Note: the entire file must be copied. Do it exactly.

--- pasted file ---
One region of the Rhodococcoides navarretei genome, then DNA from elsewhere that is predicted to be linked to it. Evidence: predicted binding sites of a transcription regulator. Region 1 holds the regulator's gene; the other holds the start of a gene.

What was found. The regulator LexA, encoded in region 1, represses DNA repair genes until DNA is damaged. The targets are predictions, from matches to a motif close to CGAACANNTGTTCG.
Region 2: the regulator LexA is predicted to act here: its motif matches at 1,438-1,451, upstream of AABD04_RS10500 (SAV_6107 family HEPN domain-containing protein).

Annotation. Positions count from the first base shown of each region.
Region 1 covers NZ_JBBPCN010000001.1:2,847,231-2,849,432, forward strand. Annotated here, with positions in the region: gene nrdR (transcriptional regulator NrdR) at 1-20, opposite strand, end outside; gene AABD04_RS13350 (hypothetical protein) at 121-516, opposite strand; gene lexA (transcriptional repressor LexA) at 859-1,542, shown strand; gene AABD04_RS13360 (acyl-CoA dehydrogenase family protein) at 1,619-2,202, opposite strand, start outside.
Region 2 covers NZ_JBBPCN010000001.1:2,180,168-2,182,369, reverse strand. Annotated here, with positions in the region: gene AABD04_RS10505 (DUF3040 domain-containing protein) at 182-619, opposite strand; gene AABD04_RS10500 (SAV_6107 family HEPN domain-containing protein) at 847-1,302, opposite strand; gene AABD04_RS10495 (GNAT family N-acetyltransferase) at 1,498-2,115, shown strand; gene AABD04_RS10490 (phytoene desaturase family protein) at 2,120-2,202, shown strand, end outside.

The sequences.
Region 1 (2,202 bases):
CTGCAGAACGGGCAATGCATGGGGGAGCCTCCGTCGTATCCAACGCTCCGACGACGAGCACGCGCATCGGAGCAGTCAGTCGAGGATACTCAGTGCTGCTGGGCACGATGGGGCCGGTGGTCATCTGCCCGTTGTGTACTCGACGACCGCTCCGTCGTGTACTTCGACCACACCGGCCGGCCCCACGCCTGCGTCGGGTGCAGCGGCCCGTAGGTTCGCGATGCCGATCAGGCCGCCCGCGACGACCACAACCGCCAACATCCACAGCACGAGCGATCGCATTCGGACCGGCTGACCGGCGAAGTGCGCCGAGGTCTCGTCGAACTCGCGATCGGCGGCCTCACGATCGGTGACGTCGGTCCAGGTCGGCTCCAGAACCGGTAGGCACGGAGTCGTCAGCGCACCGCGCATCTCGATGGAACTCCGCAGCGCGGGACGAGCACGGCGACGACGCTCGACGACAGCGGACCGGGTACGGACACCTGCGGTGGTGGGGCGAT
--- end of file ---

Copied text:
One region of the Rhodococcoides navarretei genome, then DNA from elsewhere that is predicted to be linked to it. Evidence: predicted binding sites of a transcription regulator. Region 1 holds the regulator's gene; the other holds the start of a gene.

What was found. The regulator LexA, encoded in region 1, represses DNA repair genes until DNA is damaged. The targets are predictions, from matches to a motif close to CGAACANNTGTTCG.
Region 2: the regulator LexA is predicted to act here: its motif matches at 1,438-1,451, upstream of AABD04_RS10500 (SAV_6107 family HEPN domain-containing protein).

Annotation. Positions count from the first base shown of each region.
Region 1 covers NZ_JBBPCN010000001.1:2,847,231-2,849,432, forward strand. Annotated here, with positions in the region: gene nrdR (transcriptional regulator NrdR) at 1-20, opposite strand, end outside; gene AABD04_RS13350 (hypothetical protein) at 121-516, opposite strand; gene lexA (transcriptional repressor LexA) at 859-1,542, shown strand; gene AABD04_RS13360 (acyl-CoA dehydrogenase family protein) at 1,619-2,202, opposite strand, start outside.
Region 2 covers NZ_JBBPCN010000001.1:2,180,168-2,182,369, reverse strand. Annotated here, with positions in the region: gene AABD04_RS10505 (DUF3040 domain-containing protein) at 182-619, opposite strand; gene AABD04_RS10500 (SAV_6107 family HEPN domain-containing protein) at 847-1,302, opposite strand; gene AABD04_RS10495 (GNAT family N-acetyltransferase) at 1,498-2,115, shown strand; gene AABD04_RS10490 (phytoene desaturase family protein) at 2,120-2,202, shown strand, end outside.

The sequences.
Region 1 (2,202 bases):
CTGCAGAACGGGCAATGCATGGGGGAGCCTCCGTCGTATCCAACGCTCCGACGACGAGCACGCGCATCGGAGCAGTCAGTCGAGGATACTCAGTGCTGCTGGGCACGATGGGGCCGGTGGTCATCTGCCCGTTGTGTACTCGACGACCGCTCCGTCGTGTACTTCGACCACACCGGCCGGCCCCACGCCTGCGTCGGGTGCAGCGGCCCGTAGGTTCGCGATGCCGATCAGGCCGCCCGCGACGACCACAACCGCCAACATCCACAGCACGAGCGATCGCATTCGGACCGGCTGACCGGCGAAGTGCGCCGAGGTCTCGTCGAACTCGCGATCGGCGGCCTCACGATCGGTGACGTCGGTCCAGGTCGGCTCCAGAACCGGTAGGCACGGAGTCGTCAGCGCACCGCGCATCTCGATGGAACTCCGCAGCGCGGGACGAGCACGGCGACGACGCTCGACGACAGCGGACCGGGTACGGACACCTGCGGTGGTGGGGCGAT